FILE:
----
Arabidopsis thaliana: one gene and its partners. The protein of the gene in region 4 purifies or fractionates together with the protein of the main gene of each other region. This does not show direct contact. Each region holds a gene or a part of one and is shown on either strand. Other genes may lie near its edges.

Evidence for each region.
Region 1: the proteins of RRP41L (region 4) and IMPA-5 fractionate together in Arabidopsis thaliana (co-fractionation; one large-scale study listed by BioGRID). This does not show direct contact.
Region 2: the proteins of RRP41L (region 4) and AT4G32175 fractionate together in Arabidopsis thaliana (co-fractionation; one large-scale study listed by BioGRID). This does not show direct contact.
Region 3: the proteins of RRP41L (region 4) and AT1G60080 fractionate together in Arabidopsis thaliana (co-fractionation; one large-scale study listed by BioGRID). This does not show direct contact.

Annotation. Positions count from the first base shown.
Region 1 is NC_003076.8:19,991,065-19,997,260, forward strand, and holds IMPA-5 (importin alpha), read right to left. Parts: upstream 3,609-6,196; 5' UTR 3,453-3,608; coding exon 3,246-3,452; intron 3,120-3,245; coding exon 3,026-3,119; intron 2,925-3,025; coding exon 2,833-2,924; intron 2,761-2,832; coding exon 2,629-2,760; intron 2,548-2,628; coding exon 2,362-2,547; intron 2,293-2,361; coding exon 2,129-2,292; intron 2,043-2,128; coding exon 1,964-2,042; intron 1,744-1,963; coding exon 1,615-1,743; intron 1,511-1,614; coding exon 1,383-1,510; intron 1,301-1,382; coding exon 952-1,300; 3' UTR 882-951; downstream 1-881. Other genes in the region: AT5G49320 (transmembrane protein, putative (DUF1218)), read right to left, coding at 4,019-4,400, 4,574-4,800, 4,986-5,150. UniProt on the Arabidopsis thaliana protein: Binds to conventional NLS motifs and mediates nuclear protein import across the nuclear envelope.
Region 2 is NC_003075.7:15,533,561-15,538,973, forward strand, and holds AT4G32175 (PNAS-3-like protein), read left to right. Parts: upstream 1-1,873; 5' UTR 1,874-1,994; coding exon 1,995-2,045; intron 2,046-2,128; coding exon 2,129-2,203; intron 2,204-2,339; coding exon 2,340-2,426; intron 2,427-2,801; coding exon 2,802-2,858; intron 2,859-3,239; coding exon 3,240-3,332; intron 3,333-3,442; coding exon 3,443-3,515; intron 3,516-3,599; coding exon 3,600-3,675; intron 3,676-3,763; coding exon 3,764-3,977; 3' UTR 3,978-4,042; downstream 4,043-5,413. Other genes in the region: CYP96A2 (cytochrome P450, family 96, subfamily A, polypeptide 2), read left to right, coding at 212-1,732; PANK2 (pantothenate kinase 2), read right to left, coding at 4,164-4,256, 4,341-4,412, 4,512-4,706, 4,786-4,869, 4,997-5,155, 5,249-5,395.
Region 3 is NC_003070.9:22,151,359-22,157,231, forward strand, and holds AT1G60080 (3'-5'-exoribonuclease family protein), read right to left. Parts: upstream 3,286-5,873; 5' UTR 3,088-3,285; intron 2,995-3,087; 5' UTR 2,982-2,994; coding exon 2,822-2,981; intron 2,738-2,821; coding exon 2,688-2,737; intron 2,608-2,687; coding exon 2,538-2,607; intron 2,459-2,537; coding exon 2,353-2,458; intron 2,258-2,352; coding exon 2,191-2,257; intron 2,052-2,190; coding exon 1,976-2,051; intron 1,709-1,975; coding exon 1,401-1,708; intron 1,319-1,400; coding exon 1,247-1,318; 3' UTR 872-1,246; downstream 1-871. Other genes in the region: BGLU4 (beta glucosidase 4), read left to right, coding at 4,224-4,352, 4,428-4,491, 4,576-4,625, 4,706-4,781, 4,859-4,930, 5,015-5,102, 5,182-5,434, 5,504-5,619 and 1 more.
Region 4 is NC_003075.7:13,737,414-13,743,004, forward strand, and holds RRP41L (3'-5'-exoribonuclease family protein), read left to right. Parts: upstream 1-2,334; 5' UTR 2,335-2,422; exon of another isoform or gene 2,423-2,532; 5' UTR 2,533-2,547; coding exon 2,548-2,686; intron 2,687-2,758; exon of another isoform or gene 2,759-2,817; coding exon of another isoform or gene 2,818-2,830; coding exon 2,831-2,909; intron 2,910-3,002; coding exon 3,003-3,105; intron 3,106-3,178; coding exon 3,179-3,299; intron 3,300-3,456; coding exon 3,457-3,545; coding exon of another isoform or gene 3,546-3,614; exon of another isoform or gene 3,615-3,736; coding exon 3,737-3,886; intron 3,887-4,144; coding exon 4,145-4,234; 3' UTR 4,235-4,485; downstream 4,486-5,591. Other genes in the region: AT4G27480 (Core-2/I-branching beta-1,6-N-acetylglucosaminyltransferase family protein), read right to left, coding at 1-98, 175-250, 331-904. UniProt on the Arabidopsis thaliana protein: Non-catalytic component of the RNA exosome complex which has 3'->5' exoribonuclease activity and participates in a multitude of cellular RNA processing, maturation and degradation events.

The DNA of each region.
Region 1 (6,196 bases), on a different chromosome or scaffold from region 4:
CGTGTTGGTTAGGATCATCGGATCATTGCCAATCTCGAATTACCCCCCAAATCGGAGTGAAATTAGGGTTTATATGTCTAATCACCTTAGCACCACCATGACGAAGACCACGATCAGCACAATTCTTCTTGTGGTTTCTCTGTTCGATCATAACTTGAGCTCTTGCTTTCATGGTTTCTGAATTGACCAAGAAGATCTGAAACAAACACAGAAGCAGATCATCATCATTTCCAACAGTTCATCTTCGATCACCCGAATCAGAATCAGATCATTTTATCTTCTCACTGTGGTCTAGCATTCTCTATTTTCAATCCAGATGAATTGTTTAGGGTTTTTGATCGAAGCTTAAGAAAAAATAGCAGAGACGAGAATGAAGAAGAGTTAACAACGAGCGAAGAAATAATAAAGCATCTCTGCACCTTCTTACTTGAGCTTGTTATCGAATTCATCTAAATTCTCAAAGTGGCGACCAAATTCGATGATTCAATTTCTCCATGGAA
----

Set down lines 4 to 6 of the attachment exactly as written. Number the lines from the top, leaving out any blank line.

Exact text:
Region 2: the proteins of RRP41L (region 4) and AT4G32175 fractionate together in Arabidopsis thaliana (co-fractionation; one large-scale study listed by BioGRID). This does not show direct contact.
Region 3: the proteins of RRP41L (region 4) and AT1G60080 fractionate together in Arabidopsis thaliana (co-fractionation; one large-scale study listed by BioGRID). This does not show direct contact.

Annotation. Positions count from the first base shown.